From a freezing spring to a summer drought which broke in the nick of time, near the end of July the weather gave us two short weeks of perfect honey making conditions. And the bees did their thing. The summer crop has much more potential than the spring crop because the hive populations are booming, so many more foragers to collect nectar. As many as 20,000 more per hive available than in April, that difference translates to many kilos of honey potential per hive. In this case 72 barrels in the shed. We were saved, and the paltry spring crop didn’t sting quite as much. Just one more roll of the dice, something we call the heather gamble. You win some, you lose some, but we always play.
Heather honey is famous across the world. Particularly famous is the Scottish stuff, but most UK moorlands have heather, and where there’s heather, there’s beekeepers. The heather honey from different moorlands tastes subtly different to the accustomed taste bud, a phenomenon popularly known as terroir amongst the wine tasting community. Exmoor is a glorious purple in August, but a challenging place for bees to produce honey with the unrelenting Atlantic winds. Nonetheless, we move hives there from the lowlands every year and pray for just a few calm summer days to give the bees a chance. Some years we get nothing and others a few kilos, the honey is so special and the landscape such an irresistible pull that we would never not take the gamble. Last year? No dice. Next year will be the one, you mark my words. The other heather gamble we take is a jaunt to Scotland, higher stakes but better odds. With the help of an indefatigable local lorry driver we take 300 or so hives up the M5 and beyond. It’s a long way to take bees for 8 weeks of heather flower but believe it or not, it’s worth it. And believe it or not the weather is better up there! We have been taking bees to Scotland for three summers now and so far it’s been worth it every time, most years yielding 5 times the crop on Exmoor. And this year was even better, we should have taken more hives!
So all in all, we were pretty happy with the year, getting a decent crop of our favourite honey: the one that is a true taste of North Devon bursting with so many different flowers we can’t name them all.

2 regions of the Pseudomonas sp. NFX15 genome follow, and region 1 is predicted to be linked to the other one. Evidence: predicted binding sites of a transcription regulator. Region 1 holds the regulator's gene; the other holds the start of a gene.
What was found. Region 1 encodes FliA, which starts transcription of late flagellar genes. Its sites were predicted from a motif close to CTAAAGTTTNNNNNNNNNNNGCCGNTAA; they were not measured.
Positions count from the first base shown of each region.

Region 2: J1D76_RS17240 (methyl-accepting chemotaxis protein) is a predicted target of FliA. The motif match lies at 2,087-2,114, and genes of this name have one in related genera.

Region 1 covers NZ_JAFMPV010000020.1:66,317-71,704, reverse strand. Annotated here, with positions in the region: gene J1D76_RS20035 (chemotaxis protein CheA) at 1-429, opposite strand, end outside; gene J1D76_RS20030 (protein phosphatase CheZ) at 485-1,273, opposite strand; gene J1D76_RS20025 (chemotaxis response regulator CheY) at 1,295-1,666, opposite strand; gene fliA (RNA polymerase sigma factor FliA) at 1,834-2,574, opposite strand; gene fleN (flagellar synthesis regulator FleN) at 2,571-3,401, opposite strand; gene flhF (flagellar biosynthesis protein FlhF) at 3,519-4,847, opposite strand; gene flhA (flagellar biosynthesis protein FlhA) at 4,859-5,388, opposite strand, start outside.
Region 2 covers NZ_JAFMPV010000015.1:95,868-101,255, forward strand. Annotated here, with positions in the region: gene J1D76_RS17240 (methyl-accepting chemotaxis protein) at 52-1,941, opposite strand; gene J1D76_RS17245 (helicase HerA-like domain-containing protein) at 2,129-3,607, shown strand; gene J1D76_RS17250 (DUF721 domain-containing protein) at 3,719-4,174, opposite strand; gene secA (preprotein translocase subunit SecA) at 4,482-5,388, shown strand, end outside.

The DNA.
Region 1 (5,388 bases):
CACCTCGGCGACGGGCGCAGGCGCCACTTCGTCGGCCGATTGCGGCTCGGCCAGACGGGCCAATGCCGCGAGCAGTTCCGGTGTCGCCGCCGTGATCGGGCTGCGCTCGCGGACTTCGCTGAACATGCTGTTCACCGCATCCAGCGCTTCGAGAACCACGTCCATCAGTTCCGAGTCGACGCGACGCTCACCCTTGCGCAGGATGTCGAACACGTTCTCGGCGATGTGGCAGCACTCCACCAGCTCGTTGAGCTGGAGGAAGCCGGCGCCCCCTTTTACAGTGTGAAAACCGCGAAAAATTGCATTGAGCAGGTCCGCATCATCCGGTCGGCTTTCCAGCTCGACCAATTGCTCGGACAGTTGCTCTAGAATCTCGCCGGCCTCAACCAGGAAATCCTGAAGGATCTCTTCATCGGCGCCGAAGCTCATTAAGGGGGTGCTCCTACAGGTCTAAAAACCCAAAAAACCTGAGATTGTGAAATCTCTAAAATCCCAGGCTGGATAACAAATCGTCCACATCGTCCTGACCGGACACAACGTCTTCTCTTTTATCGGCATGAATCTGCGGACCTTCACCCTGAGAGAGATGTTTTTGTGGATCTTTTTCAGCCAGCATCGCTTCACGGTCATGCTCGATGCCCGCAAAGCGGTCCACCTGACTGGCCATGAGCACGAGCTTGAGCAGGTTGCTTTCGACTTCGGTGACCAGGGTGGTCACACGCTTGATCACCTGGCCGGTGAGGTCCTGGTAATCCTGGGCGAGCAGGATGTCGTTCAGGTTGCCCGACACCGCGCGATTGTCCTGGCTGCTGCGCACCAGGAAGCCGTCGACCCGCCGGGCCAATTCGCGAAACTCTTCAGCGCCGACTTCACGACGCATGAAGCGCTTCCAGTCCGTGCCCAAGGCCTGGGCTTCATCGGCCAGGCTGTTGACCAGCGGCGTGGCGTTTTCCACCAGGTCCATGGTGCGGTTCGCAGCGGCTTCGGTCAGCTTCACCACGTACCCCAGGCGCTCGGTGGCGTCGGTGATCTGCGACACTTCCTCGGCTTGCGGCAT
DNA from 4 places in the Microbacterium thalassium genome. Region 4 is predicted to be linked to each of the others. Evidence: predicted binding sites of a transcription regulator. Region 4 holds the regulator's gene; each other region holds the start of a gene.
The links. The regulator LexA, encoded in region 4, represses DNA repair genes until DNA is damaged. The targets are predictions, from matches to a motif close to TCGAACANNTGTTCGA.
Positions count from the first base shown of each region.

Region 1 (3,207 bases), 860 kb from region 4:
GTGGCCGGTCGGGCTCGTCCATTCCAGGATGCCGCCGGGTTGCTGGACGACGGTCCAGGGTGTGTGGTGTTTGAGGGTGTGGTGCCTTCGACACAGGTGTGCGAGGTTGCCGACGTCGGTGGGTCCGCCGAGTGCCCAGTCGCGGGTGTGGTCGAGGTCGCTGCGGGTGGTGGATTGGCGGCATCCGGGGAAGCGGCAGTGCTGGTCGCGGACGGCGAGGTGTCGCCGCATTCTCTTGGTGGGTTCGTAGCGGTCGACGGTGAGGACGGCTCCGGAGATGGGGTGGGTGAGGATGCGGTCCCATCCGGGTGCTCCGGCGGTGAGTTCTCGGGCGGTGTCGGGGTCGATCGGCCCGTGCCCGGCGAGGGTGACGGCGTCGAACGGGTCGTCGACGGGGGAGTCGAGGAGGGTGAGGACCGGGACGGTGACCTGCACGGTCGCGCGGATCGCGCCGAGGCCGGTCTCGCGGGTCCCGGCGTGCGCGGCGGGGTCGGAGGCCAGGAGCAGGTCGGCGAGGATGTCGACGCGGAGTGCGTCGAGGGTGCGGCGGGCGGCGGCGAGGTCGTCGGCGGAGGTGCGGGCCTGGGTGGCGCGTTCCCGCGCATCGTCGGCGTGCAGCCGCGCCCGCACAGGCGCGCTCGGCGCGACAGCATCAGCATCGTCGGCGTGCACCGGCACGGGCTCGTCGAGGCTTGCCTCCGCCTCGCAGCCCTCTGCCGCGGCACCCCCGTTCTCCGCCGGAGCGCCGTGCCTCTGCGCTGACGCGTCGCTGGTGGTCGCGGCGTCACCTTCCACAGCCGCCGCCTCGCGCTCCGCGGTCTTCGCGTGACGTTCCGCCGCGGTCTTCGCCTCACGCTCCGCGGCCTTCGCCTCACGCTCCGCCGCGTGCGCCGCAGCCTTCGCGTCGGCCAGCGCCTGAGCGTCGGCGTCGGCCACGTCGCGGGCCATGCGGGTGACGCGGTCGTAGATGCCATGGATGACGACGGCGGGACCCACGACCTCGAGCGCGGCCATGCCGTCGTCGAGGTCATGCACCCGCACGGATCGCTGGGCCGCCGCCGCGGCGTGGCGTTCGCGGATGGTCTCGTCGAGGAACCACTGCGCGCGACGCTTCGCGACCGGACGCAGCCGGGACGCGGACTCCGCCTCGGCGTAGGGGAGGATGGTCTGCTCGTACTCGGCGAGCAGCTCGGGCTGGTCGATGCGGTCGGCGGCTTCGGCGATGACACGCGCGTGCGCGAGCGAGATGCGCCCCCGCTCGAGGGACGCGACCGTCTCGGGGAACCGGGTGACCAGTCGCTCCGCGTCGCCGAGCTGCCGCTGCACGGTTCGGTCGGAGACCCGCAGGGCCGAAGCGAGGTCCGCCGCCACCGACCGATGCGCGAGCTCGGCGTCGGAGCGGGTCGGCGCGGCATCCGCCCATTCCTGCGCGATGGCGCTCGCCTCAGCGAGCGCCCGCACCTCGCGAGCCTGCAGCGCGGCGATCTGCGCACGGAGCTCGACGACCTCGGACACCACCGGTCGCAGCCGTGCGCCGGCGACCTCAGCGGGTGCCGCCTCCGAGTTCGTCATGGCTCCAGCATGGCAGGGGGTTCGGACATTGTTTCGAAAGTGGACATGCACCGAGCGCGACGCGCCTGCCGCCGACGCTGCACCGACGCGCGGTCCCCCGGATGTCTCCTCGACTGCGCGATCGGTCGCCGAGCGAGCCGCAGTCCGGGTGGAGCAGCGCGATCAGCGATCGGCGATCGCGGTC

If only we had a good spring crop as well. We are farmers, we had to end with a moan.
Oh yes, and that fourth honey crop I mentioned. Ivy Honey. A very rare treat for us, just a barrel or two is all we can hope for. It’s collected by the bees in a warm Autumn, and conditions were right this time. We harvest it early the next spring, so for now we leave the bees alone in dormancy.
Blog written by Ian Wallace, Beekeeper and Partner of Quince Honey Farm.
Images: Hives in the summer, Exmoor Heather Honey, Honey filtering, Honeybee on dandelion, Hives in the heather, Honeycomb frame
Photo credits: Karolina Andreasova, Helen Persson and Quince Honey Farm’s Beekeeping team
Thanks to our productive honeybees last year, we are pleased to be able to offer our loyal local customers a significant discount and have dedicated 1 ton of each honey to be sold at the most affordable price we can, to try and do what little we can to support our local community and keep you stocked up with quality local honey. These special prices are only available onsite at Quince Honey Farm, so be sure to pop by and pick up a jar or two (not available online). The Nectary Restaurant will be open so do stay for a homemade meal or cuppa and cake. The shop and restaurant are open Mon-Thurs 10am-4pm, Fri-Sun 9:30am-4pm.
We look forward to seeing you soon and wish you all the best for 2023.